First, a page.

The Big Ideas of 2010

Ramadan

Why not look to Islam for a bit of restraint?
CHARLIE ENGMAN

Most of us, whether we’ve experienced it directly or not, are familiar with the idea of a comedown. A comedown is what happens when a drug, usually a stimulant, begins the long, painful process of withdrawing from your system. As the euphoria of the high begins to wane and the anxiety washes in, you suddenly start to feel dizzy and disoriented. The drug, previously situated between you and reality, is wearing off and, as it goes, you’re left to navigate the void created by its absence. That means going through the process of reconnecting to yourself, to your body’s natural rhythms and your mind’s natural pace. And when it’s finally over, you’re left feeling listless, lifeless and blank … the soaring high replaced by a crushing melancholy.

That’s how I feel every year after Christmas.

Once the cheer I’ve been mainlining since the day after Thanksgiving dries up, I’m left with an emptiness I can’t quite describe. There’s nothing like the sight of Christmas decorations after the holiday has passed. Walking into a room strewn with yuletide detritus is like returning to the scene of Bacchanalian excess the morning after, when all you’re left with is a headache and a vague sense of shame. The thought of candy, cookies, credit cards – consumption in any form – invites feelings of guilt and disgust. I can’t wait to eat a salad, go to the gym. I vow never to go to the mall again. I just want to get clean. Coming down from Christmas – reconnecting to my body’s natural rhythms and my mind’s natural pace – takes days.

I doubt I’m alone. Most people seem a bit pallid and disconnected, not quite themselves, in the days following Christmas. It’s as if we’re all trying to traverse the void that the holiday, with its attendant excess, has left in its wake. But what if we were to introduce some elements of Ramadan into our celebration of Christmas? Muslims, during the month-long observance of the Islamic holiday, abstain from eating, drinking and sex during the daylight hours. The practice of fasting is meant to teach patience, humility and restraint. It is meant to inspire empathy and appreciation. It’s a way to achieve “God-consciousness” and repent for past sins and misdeeds. Above all, fasting is meant to bring one closer to one’s spiritual self. By denying the body, practitioners are strengthening the soul and the mind. It is an exercise in discipline and meditation that, once completed, should leave one feeling more connected, more whole.

Westerners have a long tradition of borrowing from other cultures to temper an immoderate nature. Yoga brings us calm, Tao brings us balance – so why not look to Islam for a bit of restraint? Maybe we can begin this year at the height, rather than the depths, of self.

Sarah Nardi

125 comments on the article “Ramadan”

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Sarah Nardi, stop your participation in destructive consumerism instead of engaging in cultural fetishism as a distraction. If you don't have it in you to live more authentically, misappropriating a foreign culture won't help you.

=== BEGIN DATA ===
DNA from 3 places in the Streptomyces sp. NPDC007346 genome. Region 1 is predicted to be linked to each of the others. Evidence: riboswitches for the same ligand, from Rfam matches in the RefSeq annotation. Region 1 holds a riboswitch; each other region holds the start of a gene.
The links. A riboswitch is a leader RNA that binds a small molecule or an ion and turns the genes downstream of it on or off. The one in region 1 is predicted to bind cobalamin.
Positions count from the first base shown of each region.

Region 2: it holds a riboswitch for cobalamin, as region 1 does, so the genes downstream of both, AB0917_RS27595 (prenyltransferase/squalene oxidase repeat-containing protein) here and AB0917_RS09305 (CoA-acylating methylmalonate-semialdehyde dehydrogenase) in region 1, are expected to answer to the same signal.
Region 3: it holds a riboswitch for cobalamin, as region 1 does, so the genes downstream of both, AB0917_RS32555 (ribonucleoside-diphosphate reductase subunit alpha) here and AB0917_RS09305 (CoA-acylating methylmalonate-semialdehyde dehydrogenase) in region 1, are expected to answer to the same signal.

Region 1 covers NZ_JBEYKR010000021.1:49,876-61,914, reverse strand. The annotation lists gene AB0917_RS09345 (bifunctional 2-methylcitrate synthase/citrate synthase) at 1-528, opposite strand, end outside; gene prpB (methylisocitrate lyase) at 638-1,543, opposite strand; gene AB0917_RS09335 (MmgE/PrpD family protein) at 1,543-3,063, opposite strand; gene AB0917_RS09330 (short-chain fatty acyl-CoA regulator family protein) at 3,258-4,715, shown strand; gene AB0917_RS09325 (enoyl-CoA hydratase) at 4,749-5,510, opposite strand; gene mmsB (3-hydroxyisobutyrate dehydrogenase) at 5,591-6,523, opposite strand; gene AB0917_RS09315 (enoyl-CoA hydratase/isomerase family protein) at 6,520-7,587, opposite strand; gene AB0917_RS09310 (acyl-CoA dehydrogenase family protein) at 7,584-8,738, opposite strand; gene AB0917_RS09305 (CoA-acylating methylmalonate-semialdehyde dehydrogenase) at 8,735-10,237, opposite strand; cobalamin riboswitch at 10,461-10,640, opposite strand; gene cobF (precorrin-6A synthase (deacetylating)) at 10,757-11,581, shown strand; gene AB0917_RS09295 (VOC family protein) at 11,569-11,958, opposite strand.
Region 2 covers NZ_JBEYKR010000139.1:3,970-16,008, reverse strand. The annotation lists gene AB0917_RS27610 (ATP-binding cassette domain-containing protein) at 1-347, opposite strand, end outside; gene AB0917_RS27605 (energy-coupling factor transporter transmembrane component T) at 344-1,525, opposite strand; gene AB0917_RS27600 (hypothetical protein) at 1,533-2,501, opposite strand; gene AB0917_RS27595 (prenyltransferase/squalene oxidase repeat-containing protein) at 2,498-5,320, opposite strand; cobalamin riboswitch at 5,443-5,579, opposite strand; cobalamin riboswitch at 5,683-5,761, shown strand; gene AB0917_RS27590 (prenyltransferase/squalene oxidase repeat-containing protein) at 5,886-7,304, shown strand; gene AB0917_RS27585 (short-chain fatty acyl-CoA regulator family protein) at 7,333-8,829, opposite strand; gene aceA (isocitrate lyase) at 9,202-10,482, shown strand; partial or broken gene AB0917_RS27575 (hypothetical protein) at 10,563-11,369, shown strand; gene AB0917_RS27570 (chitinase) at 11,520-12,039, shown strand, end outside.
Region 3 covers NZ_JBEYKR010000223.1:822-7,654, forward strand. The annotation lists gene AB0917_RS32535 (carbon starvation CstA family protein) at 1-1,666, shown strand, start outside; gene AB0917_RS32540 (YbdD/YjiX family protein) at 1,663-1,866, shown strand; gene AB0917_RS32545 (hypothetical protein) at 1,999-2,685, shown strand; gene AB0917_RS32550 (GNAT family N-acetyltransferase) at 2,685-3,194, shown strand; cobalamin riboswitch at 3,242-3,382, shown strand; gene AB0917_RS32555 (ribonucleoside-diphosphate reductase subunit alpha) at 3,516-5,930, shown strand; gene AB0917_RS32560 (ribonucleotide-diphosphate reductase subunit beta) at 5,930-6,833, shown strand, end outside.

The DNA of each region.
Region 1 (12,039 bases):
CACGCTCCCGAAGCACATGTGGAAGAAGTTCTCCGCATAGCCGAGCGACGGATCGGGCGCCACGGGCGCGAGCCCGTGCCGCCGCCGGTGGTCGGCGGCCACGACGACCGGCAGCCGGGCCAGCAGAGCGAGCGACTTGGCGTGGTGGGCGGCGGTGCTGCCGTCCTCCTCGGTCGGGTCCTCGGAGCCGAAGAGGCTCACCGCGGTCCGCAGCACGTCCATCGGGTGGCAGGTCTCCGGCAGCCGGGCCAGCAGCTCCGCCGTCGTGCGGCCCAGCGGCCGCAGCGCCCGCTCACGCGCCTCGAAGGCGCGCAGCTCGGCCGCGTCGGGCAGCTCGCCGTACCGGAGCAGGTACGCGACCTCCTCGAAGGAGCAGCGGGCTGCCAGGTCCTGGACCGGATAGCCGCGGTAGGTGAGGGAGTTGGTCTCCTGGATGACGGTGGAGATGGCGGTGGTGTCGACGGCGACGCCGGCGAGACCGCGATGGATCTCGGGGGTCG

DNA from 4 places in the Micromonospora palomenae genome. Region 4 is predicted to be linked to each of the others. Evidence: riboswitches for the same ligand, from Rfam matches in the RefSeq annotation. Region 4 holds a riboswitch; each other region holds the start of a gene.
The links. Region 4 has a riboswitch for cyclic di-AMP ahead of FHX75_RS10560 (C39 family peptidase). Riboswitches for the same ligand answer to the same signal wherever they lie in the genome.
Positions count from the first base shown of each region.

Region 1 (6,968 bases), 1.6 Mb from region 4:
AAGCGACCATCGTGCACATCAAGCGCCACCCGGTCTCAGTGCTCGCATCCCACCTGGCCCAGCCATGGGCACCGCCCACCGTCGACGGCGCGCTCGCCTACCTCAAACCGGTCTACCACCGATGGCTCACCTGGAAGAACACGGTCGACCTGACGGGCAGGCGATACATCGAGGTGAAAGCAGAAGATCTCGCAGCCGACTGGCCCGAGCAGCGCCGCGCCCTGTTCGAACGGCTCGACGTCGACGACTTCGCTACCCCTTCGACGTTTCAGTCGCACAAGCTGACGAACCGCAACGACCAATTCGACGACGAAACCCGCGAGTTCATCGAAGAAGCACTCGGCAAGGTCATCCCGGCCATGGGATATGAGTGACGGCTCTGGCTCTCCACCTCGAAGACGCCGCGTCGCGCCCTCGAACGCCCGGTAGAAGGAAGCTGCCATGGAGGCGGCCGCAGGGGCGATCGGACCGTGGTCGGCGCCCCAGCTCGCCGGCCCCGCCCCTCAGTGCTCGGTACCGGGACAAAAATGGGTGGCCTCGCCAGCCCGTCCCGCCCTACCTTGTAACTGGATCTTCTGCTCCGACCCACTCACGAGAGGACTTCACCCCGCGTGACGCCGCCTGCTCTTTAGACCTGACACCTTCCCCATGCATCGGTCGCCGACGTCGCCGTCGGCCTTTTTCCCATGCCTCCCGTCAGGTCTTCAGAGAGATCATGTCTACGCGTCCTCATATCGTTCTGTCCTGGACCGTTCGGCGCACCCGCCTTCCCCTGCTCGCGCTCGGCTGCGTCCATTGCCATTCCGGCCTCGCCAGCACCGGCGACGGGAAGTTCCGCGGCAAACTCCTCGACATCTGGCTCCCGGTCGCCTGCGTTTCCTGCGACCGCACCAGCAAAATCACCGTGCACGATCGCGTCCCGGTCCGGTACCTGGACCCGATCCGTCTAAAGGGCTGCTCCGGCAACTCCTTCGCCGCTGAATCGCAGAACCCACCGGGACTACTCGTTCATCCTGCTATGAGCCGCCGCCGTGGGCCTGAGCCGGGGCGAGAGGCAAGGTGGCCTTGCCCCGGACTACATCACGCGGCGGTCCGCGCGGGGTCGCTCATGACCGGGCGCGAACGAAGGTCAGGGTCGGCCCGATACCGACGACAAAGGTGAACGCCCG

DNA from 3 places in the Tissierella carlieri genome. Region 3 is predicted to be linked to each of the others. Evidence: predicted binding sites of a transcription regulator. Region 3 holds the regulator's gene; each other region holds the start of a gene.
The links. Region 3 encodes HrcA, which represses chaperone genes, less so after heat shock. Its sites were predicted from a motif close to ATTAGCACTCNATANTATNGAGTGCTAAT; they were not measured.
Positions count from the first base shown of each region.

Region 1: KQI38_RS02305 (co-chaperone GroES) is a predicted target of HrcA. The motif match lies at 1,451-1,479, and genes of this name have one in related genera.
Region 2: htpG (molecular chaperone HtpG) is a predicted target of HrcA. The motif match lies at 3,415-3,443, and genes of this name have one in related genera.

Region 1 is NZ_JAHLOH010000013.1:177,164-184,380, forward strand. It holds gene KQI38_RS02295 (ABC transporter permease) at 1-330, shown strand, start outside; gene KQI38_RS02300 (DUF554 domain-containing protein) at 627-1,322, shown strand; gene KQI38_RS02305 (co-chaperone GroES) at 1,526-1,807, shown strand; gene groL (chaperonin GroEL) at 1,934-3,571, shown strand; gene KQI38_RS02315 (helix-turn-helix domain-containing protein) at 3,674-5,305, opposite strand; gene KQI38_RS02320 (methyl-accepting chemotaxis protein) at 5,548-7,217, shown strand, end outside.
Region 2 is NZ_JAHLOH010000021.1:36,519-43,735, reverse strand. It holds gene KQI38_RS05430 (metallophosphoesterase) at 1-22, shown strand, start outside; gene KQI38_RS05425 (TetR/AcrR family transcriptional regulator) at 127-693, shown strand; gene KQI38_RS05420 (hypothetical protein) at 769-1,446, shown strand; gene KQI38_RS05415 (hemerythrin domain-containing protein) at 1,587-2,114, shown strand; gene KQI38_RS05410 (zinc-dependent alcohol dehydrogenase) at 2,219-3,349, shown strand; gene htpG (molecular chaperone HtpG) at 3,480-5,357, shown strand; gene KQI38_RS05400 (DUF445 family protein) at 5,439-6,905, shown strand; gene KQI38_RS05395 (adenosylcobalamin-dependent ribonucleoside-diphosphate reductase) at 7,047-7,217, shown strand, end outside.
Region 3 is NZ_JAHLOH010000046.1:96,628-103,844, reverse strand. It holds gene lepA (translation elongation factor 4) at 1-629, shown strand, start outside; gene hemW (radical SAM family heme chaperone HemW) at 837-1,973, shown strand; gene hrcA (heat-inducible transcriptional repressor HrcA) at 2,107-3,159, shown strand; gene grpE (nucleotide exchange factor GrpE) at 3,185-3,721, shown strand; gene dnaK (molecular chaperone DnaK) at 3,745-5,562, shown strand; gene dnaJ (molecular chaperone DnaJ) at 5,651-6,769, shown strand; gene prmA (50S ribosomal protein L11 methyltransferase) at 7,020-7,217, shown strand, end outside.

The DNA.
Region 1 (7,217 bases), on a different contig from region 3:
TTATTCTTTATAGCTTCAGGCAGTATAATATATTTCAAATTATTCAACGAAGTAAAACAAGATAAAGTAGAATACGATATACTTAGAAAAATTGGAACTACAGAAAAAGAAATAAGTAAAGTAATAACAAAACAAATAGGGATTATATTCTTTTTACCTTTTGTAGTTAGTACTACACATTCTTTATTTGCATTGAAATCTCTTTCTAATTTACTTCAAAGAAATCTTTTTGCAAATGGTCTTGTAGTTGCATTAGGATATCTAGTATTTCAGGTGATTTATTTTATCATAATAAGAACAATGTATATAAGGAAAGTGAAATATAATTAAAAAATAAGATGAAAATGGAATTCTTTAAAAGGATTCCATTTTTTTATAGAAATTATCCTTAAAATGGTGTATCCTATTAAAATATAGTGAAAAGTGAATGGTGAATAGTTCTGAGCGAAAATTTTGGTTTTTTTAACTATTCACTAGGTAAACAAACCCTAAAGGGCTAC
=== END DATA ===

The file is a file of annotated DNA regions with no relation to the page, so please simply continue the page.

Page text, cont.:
Think Ramadan is hipster cool 'n shit? Go live as a women under that misogynist, patriarchal society for awhile and then give us lectures.

Anonymous

No way can truth and falsehood coexist. Paganism is evil.

Only corrupt useless specimens would make such a statement exhibiting how they are against real change because they choose to follow their evil desires and instead and think they can pass it off as activist or a social movement.

Nay, if a real movement set in with a true alternative and actual justice they would cease to participate because they're lusts are more important to them then positive human change. They are an idolater.

Never will falsehood mix with the true religion.

The writer of this article only cavaliers in vain intellectuality because she is not a real activist, but deceived and following her corrupted desires.

Anonymous

No way can truth and falsehood coexist. Paganism is evil.

Only corrupt useless specimens would make such a statement exhibiting how they are against real change because they choose to follow their evil desires and instead and think they can pass it off as activist or a social movement.

Nay, if a real movement set in with a true alternative and actual justice they would cease to participate because they're lusts are more important to them then positive human change. They are an idolater.

Never will falsehood mix with the true religion.

The writer of this article only cavaliers in vain intellectuality because she is not a real activist, but deceived and following her corrupted desires.

Anonymous

I don't understand why this author is being criticized so much. Take a step back and think. She is not saying become a Muslim or even choose any religion. She is simply encouraging a mind-set of less consumption, something that Islam's fasting teaches. And yes there probably are many Muslims who over indulge after sundown, but that doesn't mean that's what Islam teaches.

Anonymous

I don't understand why this author is being criticized so much. Take a step back and think. She is not saying become a Muslim or even choose any religion. She is simply encouraging a mind-set of less consumption, something that Islam's fasting teaches. And yes there probably are many Muslims who over indulge after sundown, but that doesn't mean that's what Islam teaches.

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